Financial Education for your Children

There is no one, perfect way to start teaching your children about finances.  However, there is a wrong way and that wrong way is to ignore it and assume that they are too young, don’t need to be ‘taught’ or just feel as a parent that you aren’t up to the challenge.  Start your children out on the right foot and help them learn to navigate the world of finances.  You never know you might learn something along the way!

Be a Role Model
How do you pay for things? Do you buy ‘wants’ and then fuss and fret about not being able to pay for the ‘needs’?  It is important to teach children how to save but showing them how to spend money wisely is just as important.  Create a budget for your family.  After you have your budget set, share it (maybe as a percentage) with the kids.  Talk with them about what you need and what you want with the family.  A great article from USAA, “Budgeting Basics – Needs vs Wants“, asks the question about Friday night pizza:  “Is this something that we need to do or simply something that we want to do? My kids say need. My wife and I say want.”  A little discussion will show them how important a budget is and helps make our wants more affordable.

Education Begins at home
In a Northwestern Mutual survey, 43 percent of parents said they believed schools should be doing more money education.  Kids do need to learn money management at a young age but I’m not sure school should be the core-educators.  According to an article from the Navy’s Fleet and Family Support Centers, Financially Fit Kids, “Studies show that the single most important place where children learn about money is in the home and the most important teachers are their parents.”  We hold such an important role as parents.  We are their primary trainers and can not rely on outside educators to show our children the proper way to save a dollar, spend a dollar and budget a dollar.  If you don’t feel comfortable then take the time to educate yourself!  There are a wealth of articles out there from reputable resources that are there to help you.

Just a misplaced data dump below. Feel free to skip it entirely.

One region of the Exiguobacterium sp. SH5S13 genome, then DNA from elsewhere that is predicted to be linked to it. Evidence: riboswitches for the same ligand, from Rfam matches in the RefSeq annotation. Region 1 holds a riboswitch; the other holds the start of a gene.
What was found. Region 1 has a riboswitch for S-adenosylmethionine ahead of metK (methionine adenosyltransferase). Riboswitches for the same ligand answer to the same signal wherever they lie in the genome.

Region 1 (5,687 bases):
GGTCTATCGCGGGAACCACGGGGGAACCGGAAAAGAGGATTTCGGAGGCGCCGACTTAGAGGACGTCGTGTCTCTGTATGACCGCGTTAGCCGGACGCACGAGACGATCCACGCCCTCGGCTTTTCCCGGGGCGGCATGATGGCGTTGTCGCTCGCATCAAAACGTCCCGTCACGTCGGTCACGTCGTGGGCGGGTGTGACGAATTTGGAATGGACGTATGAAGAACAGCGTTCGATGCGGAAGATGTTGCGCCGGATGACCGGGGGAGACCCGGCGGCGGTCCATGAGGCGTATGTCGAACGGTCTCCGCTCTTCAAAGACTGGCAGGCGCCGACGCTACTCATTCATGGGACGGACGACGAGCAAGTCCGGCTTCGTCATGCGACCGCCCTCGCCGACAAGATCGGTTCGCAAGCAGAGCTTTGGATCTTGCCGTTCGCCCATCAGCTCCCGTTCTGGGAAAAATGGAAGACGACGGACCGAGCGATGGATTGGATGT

Here is a small sample of articles to get you started:

Discuss with your children what you learned and help them apply it to their own circumstance.  If you have decided you want to be better about using coupons, as an example, talk to your kids about it as you clip them from the Sunday Morning paper.  Take them grocery shopping with you and show them the coupons you have clipped and then compare prices with them.  This can be a great lesson for a 2nd or 3rd grader!  (And talk about a great Math lesson, too!)  Not only are you reinforcing new behaviours for yourself but you are teaching them behaviours that they can tuck away and have as a basis for their own financial education.

What do you tie your allowance to?
I believe very strongly that household-chores are part of being a family.  When we do “5-minute jobs” on Saturdays, they aren’t going to be paid.  When they empty the dishwasher, they aren’t going to be paid.  When they clean up their toys in the family room, they aren’t going to be paid.  Why?  Because I am not paid to make dinner.  My husband is not paid to pack their lunches.  They are not paid for household chores.  It is part of being a family!